Monday, February 2, 2015

How Much does the Heisman Mean?

Over the past decade or so, the question of how prestigious the Heisman trophy actually is has grown louder and louder. The award has always been full of controversy, but there really isn't much of that anymore. Rather, people have grown tired of how it is essentially another quarterback award. Eight of the last ten winners have been quarterbacks and it is almost a given that one will be the recipient every year as college and the NFL transition to offenses focused around a quarterback. Mark Ingram actually received the lowest percentage of first place votes out of the last ten winners, and it is not much of a coincidence that he was only one of two running backs to win during that time. The game has become so catered to quarterbacks that running backs have become slightly devalued in favor of a signal caller or an elite receiver. Several of the past winners made cases that really couldn't be beat, like Manziel breaking the SEC record for yards and touchdowns as a freshman. Or how Cam Newton and Jameis Winston went 14-0 in their first years and led their teams' to a BCS title. But there has been plenty of room for arguments with some of the other recent winners given their field of competition.

Marcus Mariota had a fantastic season, and you really can't take away from what he was able to accomplish in terms of sheer numbers alone. And to take Oregon to the championship game while beating out Florida State is also very impressive. Mariota threw for 42 touchdowns against only four interceptions while adding another another fifteen touchdowns on the ground. He was nothing short of a point machine at times. I'm not going to argue that what he did is diminished or not impressive, but what I will argue is that there were two other candidates who were more worthy.

Amari Cooper (Alabama) and Melvin Gordon (Wisconsin) were the remaining Heisman finalists along with Mariota, and I think there is a very strong case that either of them could have won. I think that all too often now there isn't enough credit given for how important a player is to their team. With Cooper and Gordon, each one was basically the offense for their respective team. Cooper caught 16 of Blake Sims's 28 touchdown passes while catching 124 passes, good for 49% of Sims's total completions. Gordon, meanwhile, ran for 29 touchdowns and 2587 yards, good for second all time only to Barry Sanders in a season. Each one of them had some pretty ridiculous games and were able to put on clinics against most opponents. There were times when each player was simply unstoppable and showed that they are going to be tremendous players in the NFL. But go back and look at the statistics that are posted above. Cooper caught almost half of Blake Sims's passing yards while Gordon came close to doubling the amount of yards his quarterback threw for. Each player was severely limited by Ohio State, but there is no doubt they would not have even had a chance to play the Buckeyes if they didn't accomplish the things they did during the regular season. That is why it is so frustrating to see Mariota win the award by a landslide victory. I'm not saying that the Ducks could have made it to the championship game with any scrub at quarterback. But what I'm saying is that both Cooper and Gordon were more valuable to their team and put up the kind of numbers that kept their team in contention, which is something I think the Heisman needs to focus on. Cooper was an absolute stud, and if he didn't have out of this world games, Alabama probably would have lost at least two more games throughout the season without him to bail out a below average receiving core. And there is no chance that Wisconsin plays in the B1G championship game if Gordon isn't on that team to average close to two hundred yards per game.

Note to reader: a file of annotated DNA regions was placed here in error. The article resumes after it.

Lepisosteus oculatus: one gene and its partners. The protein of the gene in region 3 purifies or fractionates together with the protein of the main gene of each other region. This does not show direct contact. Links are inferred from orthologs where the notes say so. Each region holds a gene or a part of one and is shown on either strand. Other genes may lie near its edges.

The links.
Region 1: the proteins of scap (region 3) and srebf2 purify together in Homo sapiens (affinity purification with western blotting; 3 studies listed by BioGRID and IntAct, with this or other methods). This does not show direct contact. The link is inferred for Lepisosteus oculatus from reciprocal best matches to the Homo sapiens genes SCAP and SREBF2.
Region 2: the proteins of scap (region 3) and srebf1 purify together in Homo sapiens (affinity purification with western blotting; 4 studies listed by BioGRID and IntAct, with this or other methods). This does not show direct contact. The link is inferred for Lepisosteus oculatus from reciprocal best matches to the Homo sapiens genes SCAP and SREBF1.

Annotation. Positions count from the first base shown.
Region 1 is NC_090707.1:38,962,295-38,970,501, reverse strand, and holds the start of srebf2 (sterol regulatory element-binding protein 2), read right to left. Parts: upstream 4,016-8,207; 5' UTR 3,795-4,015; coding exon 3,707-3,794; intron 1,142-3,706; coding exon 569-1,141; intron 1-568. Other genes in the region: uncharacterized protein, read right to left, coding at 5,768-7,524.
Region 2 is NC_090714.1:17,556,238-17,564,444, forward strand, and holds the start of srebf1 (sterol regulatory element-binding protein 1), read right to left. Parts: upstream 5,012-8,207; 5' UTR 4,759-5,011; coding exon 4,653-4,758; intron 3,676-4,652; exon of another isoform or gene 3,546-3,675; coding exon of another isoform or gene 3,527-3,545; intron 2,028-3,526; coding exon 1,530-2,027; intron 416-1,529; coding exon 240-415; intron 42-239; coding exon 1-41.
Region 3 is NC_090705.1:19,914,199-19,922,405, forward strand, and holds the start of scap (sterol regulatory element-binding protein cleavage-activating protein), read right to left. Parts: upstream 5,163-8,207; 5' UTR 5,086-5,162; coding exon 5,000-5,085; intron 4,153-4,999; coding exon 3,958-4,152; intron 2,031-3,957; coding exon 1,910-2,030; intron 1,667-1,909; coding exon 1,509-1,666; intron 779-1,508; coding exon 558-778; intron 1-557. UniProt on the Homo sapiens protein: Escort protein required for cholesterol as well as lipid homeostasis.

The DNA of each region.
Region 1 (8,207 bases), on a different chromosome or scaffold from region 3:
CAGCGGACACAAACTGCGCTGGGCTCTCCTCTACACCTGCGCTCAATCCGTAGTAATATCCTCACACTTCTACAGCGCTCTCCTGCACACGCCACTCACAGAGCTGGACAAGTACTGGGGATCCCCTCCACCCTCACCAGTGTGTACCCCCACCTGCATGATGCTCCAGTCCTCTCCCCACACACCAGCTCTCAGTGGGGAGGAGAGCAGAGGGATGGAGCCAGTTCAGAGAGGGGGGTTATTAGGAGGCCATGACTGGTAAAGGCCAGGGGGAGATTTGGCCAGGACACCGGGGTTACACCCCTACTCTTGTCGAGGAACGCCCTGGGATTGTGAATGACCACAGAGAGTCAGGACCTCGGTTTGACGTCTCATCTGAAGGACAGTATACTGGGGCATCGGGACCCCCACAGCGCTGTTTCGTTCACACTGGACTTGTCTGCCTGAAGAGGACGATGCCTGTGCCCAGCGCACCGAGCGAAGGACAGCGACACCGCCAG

The Heisman trust really needs to start weighing the value of a player much more than just the numbers that a player puts up. Now, obviously, Gordon and Cooper put up some pretty unreal numbers this year. But I really do feel that each guy meant so much more to their team than Mariota did to his. That is why I can't argue with the fact that JT Barrett finished only fifth in the Heisman voting this year. With how well Cardale Jones played in the final three games, it is obvious that almost any quarterback could come in and command Urban's offense. Barrett was just the best we've seen at it since Tebow. Hopefully this begins to change a bit in the next few seasons, but I have a hard time seeing that happen with how the landscape of college football has changed.

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